Commercial Vessel Compliance

United States re-elected to International Maritime Organization Council for 2020-2021 during the 31st Session of the Assembly

Commandant of the Coast Guard Adm. Karl Schultz, with support from other Coast Guard members and the U.S. Department of State, led the U.S. delegation at the International Maritime Organization’s (IMO) 31st Assembly that began November 25 and continues through December 4 in London. The IMO is the United Nations’ specialized agency with responsibility for the safety and security of shipping and the prevention of marine pollution by ships.   

The Assembly recently elected the members of the IMO Council for 2020-2021. The Council is the executive organ of the IMO and is composed of 40 member states that serve two-year terms beginning after the regular session of the Assembly. The United States was re-elected under Category A. 

The complete results of the Council elections are shown below:

  • Category (A): Ten states with the largest interest in providing international shipping services:
    • China, Greece, Italy, Japan, Norway, Panama, Republic of Korea, Russian Federation, United Kingdom, United States.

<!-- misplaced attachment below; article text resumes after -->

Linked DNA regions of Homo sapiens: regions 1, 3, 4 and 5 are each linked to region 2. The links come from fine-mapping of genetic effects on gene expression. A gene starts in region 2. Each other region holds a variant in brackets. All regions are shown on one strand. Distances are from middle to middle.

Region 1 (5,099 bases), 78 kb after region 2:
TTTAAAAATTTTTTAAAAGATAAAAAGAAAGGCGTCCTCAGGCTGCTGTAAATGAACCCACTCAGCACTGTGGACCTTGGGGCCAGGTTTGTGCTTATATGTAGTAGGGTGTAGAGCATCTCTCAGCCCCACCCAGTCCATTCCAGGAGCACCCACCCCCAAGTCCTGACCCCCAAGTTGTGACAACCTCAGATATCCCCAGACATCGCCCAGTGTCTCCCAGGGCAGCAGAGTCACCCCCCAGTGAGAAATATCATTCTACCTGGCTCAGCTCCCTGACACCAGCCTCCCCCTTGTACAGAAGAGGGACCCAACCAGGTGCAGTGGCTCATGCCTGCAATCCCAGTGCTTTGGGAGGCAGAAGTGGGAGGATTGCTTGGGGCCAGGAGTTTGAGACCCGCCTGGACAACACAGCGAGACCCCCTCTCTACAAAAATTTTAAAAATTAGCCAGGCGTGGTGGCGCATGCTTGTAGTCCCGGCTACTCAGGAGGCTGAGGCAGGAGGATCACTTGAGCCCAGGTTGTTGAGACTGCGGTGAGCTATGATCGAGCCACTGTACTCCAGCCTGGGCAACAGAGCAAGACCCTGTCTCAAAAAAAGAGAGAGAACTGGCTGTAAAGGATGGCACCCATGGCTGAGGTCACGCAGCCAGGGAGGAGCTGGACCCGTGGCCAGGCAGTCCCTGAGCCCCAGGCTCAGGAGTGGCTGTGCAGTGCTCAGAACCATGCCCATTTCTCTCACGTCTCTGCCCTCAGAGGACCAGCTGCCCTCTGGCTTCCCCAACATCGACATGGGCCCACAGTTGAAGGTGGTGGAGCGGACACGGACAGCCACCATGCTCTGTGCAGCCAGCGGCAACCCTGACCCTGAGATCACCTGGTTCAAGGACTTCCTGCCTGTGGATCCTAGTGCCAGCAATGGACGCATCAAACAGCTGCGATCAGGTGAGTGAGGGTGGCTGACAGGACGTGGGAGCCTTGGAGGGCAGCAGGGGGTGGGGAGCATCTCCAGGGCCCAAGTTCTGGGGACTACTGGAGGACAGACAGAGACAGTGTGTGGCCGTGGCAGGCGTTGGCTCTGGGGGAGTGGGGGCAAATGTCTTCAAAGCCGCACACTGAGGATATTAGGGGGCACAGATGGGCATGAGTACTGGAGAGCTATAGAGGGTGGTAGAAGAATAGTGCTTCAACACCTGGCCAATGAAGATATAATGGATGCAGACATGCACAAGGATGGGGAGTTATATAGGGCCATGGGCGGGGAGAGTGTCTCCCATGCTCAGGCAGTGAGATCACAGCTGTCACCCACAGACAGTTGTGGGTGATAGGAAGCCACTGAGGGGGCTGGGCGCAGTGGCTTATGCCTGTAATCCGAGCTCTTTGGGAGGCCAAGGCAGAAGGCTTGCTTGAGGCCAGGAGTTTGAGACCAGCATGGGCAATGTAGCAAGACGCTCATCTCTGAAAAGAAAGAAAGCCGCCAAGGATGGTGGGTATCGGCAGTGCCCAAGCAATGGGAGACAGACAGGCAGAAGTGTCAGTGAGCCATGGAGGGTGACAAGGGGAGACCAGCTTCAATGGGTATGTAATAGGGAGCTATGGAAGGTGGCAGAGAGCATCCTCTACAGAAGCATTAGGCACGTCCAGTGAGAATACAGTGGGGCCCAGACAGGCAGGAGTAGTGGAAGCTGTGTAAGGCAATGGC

• Category (B): Ten states with the largest interest in international seaborne trade:
    • Argentina, Australia, Brazil, Canada, France, Germany, India, Netherlands, Spain, United Arab Emirates.
  • Category (C): Twenty states not elected under (A) or (B) above, that have special interests in maritime transport or navigation and whose election to the Council will ensure the representation of all major geographic areas of the world:
    • Bahamas, Belgium, Chile, Cyprus, Denmark, Egypt, Indonesia, Jamaica, Kenya, Kuwait, Malaysia, Malta, Mexico, Morocco, Peru, Philippines, Singapore, South Africa, Thailand, Turkey.

The Assembly will next meet at IMO Headquarters in London in 2021. Visit the IMO’s website for more information about this meeting in particular or the IMO in general.

This blog is not a replacement or substitute for the formal posting of regulations and updates or existing processes for receiving formal feedback of the same. Links provided on this blog will direct the reader to official source documents, such as the Federal Register, Homeport and the Code of Federal Regulations. These documents remain the official source for regulatory information published by the Coast Guard.